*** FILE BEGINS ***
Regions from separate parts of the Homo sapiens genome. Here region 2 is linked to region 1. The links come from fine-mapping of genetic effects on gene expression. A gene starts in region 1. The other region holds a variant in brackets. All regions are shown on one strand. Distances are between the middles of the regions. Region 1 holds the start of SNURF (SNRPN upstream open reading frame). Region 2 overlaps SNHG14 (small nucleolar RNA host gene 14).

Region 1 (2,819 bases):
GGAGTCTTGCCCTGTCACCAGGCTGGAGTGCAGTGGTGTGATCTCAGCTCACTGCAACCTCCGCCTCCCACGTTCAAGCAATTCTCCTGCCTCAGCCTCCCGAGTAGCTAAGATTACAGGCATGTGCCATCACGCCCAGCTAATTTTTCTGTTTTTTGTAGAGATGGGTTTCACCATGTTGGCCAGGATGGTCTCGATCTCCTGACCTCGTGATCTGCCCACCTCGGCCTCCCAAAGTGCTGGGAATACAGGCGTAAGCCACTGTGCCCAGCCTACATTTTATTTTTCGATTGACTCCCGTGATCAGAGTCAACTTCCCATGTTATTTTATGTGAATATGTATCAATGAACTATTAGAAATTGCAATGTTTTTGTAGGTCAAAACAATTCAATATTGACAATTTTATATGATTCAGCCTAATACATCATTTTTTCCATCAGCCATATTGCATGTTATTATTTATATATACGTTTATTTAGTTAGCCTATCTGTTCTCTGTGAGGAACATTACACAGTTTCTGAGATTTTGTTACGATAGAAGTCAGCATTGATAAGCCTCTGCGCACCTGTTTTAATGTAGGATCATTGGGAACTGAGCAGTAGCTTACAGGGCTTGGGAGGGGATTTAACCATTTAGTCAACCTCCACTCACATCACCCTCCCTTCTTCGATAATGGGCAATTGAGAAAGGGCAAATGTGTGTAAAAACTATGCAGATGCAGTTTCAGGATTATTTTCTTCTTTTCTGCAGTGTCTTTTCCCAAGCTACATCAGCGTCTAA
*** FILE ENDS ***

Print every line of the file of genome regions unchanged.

Regions from separate parts of the Homo sapiens genome. Here region 2 is linked to region 1. The links come from fine-mapping of genetic effects on gene expression. A gene starts in region 1. The other region holds a variant in brackets. All regions are shown on one strand. Distances are between the middles of the regions. Region 1 holds the start of SNURF (SNRPN upstream open reading frame). Region 2 overlaps SNHG14 (small nucleolar RNA host gene 14).

Region 1 (2,819 bases):
GGAGTCTTGCCCTGTCACCAGGCTGGAGTGCAGTGGTGTGATCTCAGCTCACTGCAACCTCCGCCTCCCACGTTCAAGCAATTCTCCTGCCTCAGCCTCCCGAGTAGCTAAGATTACAGGCATGTGCCATCACGCCCAGCTAATTTTTCTGTTTTTTGTAGAGATGGGTTTCACCATGTTGGCCAGGATGGTCTCGATCTCCTGACCTCGTGATCTGCCCACCTCGGCCTCCCAAAGTGCTGGGAATACAGGCGTAAGCCACTGTGCCCAGCCTACATTTTATTTTTCGATTGACTCCCGTGATCAGAGTCAACTTCCCATGTTATTTTATGTGAATATGTATCAATGAACTATTAGAAATTGCAATGTTTTTGTAGGTCAAAACAATTCAATATTGACAATTTTATATGATTCAGCCTAATACATCATTTTTTCCATCAGCCATATTGCATGTTATTATTTATATATACGTTTATTTAGTTAGCCTATCTGTTCTCTGTGAGGAACATTACACAGTTTCTGAGATTTTGTTACGATAGAAGTCAGCATTGATAAGCCTCTGCGCACCTGTTTTAATGTAGGATCATTGGGAACTGAGCAGTAGCTTACAGGGCTTGGGAGGGGATTTAACCATTTAGTCAACCTCCACTCACATCACCCTCCCTTCTTCGATAATGGGCAATTGAGAAAGGGCAAATGTGTGTAAAAACTATGCAGATGCAGTTTCAGGATTATTTTCTTCTTTTCTGCAGTGTCTTTTCCCAAGCTACATCAGCGTCTAA